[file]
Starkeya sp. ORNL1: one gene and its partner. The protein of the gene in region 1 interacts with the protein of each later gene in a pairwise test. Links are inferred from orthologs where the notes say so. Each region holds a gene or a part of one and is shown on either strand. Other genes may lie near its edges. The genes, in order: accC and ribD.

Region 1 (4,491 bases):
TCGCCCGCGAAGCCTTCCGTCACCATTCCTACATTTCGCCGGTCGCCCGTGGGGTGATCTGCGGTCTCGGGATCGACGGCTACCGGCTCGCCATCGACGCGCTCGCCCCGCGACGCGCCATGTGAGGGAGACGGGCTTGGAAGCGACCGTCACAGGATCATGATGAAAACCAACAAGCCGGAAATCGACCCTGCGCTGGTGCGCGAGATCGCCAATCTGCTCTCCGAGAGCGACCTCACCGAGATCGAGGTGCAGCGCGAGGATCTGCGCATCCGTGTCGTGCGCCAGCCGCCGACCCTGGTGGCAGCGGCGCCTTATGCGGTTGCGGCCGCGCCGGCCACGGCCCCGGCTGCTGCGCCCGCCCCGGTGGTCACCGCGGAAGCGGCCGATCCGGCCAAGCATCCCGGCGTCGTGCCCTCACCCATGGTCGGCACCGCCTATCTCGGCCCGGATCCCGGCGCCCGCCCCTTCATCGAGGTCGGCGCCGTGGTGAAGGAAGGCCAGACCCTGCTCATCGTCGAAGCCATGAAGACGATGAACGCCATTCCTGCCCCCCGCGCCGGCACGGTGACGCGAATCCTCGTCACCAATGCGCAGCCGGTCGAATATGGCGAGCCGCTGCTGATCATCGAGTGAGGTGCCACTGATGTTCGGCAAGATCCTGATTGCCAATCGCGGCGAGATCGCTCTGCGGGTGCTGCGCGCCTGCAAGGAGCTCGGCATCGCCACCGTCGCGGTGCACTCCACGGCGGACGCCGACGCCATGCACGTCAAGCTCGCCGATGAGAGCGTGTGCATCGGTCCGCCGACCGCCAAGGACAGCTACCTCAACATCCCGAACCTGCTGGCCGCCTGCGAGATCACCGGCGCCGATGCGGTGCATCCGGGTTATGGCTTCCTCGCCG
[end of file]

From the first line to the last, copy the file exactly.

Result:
Starkeya sp. ORNL1: one gene and its partner. The protein of the gene in region 1 interacts with the protein of each later gene in a pairwise test. Links are inferred from orthologs where the notes say so. Each region holds a gene or a part of one and is shown on either strand. Other genes may lie near its edges. The genes, in order: accC and ribD.

Region 1 (4,491 bases):
TCGCCCGCGAAGCCTTCCGTCACCATTCCTACATTTCGCCGGTCGCCCGTGGGGTGATCTGCGGTCTCGGGATCGACGGCTACCGGCTCGCCATCGACGCGCTCGCCCCGCGACGCGCCATGTGAGGGAGACGGGCTTGGAAGCGACCGTCACAGGATCATGATGAAAACCAACAAGCCGGAAATCGACCCTGCGCTGGTGCGCGAGATCGCCAATCTGCTCTCCGAGAGCGACCTCACCGAGATCGAGGTGCAGCGCGAGGATCTGCGCATCCGTGTCGTGCGCCAGCCGCCGACCCTGGTGGCAGCGGCGCCTTATGCGGTTGCGGCCGCGCCGGCCACGGCCCCGGCTGCTGCGCCCGCCCCGGTGGTCACCGCGGAAGCGGCCGATCCGGCCAAGCATCCCGGCGTCGTGCCCTCACCCATGGTCGGCACCGCCTATCTCGGCCCGGATCCCGGCGCCCGCCCCTTCATCGAGGTCGGCGCCGTGGTGAAGGAAGGCCAGACCCTGCTCATCGTCGAAGCCATGAAGACGATGAACGCCATTCCTGCCCCCCGCGCCGGCACGGTGACGCGAATCCTCGTCACCAATGCGCAGCCGGTCGAATATGGCGAGCCGCTGCTGATCATCGAGTGAGGTGCCACTGATGTTCGGCAAGATCCTGATTGCCAATCGCGGCGAGATCGCTCTGCGGGTGCTGCGCGCCTGCAAGGAGCTCGGCATCGCCACCGTCGCGGTGCACTCCACGGCGGACGCCGACGCCATGCACGTCAAGCTCGCCGATGAGAGCGTGTGCATCGGTCCGCCGACCGCCAAGGACAGCTACCTCAACATCCCGAACCTGCTGGCCGCCTGCGAGATCACCGGCGCCGATGCGGTGCATCCGGGTTATGGCTTCCTCGCCG